Artists, musicians and friends will gather in Long Beach tomorrow to celebrate Markus Manley, a local community activist and co-founder of Work Evolution Laboratories (WE Labs), who passed away March 18 due to complications from autoimmune hepatitis. He was 39.
As an artist, concert promoter and entrepreneur, Manley had a unifying impact on wide swaths of Long Beach culture for years. His community work culminated in WE Labs, an office and workspace for small business start-ups, freelancers and creative professionals that has become a downtown hub of innovation. Before that, Manley established himself as a force for good by filling Long Beach venues like the Blue Café and the Basement with local music and community events.
"Markus was the brains behind one of the first free music festivals in downtown Long Beach that featured local bands, which was a predecessor to summer music festivals like Buskerfest," says Menchie Caliboso, who collaborated with Manley and Sarah Bennett to start an organization called the Society for Long Beach Music, which champions the LBC's outsized impact on music and culture. "The essence of his role in Long Beach was that when someone had an idea that they wanted to execute, he was a really good resource … if you brought him an idea, he would help it take off."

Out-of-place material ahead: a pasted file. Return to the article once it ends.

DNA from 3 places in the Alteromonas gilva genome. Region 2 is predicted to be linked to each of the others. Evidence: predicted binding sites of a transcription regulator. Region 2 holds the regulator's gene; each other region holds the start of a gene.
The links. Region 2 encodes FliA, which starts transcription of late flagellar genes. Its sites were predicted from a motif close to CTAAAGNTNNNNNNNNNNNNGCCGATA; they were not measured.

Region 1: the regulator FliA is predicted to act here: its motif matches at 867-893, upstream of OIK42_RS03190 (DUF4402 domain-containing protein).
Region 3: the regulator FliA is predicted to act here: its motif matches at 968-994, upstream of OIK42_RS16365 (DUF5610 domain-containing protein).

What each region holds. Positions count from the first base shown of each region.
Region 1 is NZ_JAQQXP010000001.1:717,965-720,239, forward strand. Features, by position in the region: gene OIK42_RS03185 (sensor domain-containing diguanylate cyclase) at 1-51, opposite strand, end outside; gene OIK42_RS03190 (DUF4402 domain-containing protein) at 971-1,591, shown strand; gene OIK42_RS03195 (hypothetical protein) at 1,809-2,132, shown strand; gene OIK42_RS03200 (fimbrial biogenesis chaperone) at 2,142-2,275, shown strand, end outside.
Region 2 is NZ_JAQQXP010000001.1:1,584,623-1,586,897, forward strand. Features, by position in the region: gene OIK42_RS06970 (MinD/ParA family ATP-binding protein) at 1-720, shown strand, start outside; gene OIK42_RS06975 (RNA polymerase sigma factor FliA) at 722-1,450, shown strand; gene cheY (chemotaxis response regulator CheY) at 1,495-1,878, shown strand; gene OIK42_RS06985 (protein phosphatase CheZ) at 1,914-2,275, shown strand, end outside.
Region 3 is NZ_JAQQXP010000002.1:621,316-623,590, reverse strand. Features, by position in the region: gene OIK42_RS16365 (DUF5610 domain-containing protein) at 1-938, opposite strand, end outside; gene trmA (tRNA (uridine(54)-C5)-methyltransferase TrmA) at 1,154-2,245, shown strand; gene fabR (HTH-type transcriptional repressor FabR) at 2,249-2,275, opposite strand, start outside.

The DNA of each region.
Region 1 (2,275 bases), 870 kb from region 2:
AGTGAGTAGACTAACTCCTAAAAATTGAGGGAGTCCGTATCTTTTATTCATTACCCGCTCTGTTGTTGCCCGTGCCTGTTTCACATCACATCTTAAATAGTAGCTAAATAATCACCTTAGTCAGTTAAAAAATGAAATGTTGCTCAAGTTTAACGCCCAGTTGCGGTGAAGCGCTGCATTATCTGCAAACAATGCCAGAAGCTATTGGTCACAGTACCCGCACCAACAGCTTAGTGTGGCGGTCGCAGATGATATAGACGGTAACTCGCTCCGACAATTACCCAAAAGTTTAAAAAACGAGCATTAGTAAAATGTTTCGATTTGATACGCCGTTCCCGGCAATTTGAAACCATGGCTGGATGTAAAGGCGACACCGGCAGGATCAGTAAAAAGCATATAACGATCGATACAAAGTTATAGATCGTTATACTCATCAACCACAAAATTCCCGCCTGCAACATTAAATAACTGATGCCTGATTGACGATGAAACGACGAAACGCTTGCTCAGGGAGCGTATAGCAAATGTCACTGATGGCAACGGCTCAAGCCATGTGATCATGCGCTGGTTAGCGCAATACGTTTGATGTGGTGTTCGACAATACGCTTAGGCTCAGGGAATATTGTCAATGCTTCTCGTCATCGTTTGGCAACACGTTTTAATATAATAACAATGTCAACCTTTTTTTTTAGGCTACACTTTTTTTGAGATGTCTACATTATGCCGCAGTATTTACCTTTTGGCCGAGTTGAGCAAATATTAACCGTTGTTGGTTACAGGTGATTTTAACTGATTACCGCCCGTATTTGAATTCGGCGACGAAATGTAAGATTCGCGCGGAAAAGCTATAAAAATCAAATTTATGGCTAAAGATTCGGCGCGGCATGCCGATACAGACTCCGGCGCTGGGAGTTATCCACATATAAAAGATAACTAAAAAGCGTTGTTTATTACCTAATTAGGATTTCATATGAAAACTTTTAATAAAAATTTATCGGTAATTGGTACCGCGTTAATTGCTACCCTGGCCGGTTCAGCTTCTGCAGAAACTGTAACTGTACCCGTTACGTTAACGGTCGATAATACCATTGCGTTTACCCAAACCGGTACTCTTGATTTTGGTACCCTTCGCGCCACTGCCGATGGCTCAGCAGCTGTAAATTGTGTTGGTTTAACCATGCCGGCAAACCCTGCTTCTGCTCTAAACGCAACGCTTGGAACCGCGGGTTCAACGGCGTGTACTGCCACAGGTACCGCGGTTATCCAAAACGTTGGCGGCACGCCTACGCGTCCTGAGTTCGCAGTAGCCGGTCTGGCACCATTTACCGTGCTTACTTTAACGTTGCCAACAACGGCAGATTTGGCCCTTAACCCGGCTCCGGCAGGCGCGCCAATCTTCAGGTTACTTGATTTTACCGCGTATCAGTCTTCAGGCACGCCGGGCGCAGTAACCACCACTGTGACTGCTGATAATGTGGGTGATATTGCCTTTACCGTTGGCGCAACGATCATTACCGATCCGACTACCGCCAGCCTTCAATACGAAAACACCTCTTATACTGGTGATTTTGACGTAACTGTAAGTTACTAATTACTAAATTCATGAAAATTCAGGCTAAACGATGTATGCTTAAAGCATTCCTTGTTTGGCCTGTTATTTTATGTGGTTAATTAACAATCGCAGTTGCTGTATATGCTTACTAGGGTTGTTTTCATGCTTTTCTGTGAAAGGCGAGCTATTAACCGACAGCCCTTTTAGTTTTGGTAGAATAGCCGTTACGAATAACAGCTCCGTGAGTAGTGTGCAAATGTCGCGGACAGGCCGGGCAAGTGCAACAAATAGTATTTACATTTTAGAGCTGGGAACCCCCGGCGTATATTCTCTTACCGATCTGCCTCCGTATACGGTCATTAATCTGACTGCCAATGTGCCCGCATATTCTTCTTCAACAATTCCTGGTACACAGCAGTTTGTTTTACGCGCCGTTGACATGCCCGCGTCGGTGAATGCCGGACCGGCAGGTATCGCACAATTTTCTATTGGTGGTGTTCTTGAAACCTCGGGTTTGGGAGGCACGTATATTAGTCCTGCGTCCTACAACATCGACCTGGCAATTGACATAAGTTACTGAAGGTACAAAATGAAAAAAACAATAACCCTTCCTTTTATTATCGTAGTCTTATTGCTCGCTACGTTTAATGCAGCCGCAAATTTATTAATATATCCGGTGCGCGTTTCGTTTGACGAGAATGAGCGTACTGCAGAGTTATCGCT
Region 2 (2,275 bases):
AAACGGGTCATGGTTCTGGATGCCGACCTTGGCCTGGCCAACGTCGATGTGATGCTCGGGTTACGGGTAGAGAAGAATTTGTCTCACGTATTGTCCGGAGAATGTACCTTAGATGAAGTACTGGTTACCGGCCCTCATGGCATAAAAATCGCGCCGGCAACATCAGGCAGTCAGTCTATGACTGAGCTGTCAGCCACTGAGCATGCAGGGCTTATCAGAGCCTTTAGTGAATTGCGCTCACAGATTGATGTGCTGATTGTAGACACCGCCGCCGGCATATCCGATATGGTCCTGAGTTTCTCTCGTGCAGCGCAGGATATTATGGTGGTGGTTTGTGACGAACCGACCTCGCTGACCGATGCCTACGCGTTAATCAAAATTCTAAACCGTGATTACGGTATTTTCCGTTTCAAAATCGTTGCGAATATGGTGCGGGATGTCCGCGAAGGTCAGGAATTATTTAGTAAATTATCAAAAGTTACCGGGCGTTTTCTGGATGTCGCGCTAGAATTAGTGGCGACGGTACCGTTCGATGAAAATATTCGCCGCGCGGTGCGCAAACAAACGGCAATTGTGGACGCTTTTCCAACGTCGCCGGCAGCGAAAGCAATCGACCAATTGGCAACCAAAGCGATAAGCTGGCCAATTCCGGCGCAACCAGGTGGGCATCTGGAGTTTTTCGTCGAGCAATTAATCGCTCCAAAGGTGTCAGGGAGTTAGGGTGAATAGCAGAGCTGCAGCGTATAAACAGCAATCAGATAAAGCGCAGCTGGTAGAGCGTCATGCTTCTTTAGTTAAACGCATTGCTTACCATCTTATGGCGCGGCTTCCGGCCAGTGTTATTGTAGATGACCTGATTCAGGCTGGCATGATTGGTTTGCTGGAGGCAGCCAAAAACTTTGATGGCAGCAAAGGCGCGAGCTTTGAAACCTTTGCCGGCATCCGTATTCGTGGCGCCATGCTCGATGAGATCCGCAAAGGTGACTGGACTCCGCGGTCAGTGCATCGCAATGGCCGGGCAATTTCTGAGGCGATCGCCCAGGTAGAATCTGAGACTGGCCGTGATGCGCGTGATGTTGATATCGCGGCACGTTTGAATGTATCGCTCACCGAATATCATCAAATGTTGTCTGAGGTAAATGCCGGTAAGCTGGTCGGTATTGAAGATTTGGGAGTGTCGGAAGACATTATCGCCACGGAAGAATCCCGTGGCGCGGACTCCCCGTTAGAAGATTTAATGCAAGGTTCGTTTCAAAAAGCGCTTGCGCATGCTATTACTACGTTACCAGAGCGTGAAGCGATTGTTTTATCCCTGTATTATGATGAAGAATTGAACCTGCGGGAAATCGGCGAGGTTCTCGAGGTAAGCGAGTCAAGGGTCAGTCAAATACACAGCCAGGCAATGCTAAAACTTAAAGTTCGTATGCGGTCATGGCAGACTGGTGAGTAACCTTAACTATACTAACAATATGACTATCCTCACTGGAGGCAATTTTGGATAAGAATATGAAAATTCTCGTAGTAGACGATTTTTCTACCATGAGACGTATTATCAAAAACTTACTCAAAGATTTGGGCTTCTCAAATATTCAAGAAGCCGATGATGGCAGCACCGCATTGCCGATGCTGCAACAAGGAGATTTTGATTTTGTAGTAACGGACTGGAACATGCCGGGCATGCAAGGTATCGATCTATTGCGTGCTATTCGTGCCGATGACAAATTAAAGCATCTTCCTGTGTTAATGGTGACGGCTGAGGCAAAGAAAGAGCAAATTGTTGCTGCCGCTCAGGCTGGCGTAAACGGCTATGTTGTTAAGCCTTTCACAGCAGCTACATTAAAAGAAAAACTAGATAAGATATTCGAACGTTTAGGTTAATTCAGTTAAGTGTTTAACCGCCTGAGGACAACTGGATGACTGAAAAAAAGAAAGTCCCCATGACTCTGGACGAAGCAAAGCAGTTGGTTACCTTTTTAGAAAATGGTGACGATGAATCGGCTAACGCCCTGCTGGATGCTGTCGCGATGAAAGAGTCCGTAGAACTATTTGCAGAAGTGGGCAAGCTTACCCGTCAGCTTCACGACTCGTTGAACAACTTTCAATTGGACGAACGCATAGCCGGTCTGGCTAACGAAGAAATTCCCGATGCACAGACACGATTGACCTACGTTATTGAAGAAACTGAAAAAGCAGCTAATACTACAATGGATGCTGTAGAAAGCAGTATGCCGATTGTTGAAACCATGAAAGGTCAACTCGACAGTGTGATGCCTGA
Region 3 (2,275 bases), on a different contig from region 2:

The Society for Long Beach Music will commemorate Manley with an event tomorrow, April 24, at 4th Street Vine in Long Beach. The free gathering will feature live acoustic sets from local performers, including hip-hop artist Rajh, blues/rock singer Dennis Robicheau and other special guests. The Society will also release its inaugural zine and a mixtape of local artists that were close to Manley.
"For the last year, Sarah, Markus and I had been meeting to conceptualize the Society for Long Beach Music, and unfortunately he won't be here to see our first event," Caliboso says. "The event will be in honor of Markus."
A photo exhibition called "Snapshots From the Epicenter," featuring images of bands like Nirvana and The Offspring playing at now-defunct Long Beach venues, will also be on display at 4th Street Vine. The punk-rock pictures are part of an ongoing exhibition by L.A. Record Truck owner Kirk Dominguez and his photography partner, Jenn Kitner.
"Long Beach has kind of been a cultural underdog for a long time, and the city has contributed so much to popular music that people don't even know about. We want to bring that stuff to light and document it," says Bennett, executive editor of the Long Beach Post and an early tenant of WE Labs. "The ultimate goal is to get locals thinking about and talking about Long Beach music, instead of just showing up at the bar to get drunk and hear their friend's band play."
(Full Disclosure: Kyle Cavaness briefly played bass in Feed the Feeble, Caliboso's band. Bennett is also an OC Weekly contributing writer.)
The Markus Manley Mixtape event will begin at 7:45 p.m. at 4th Street Vine, 2142 E 4th St., Long Beach. Live music will conclude at 10 p.m.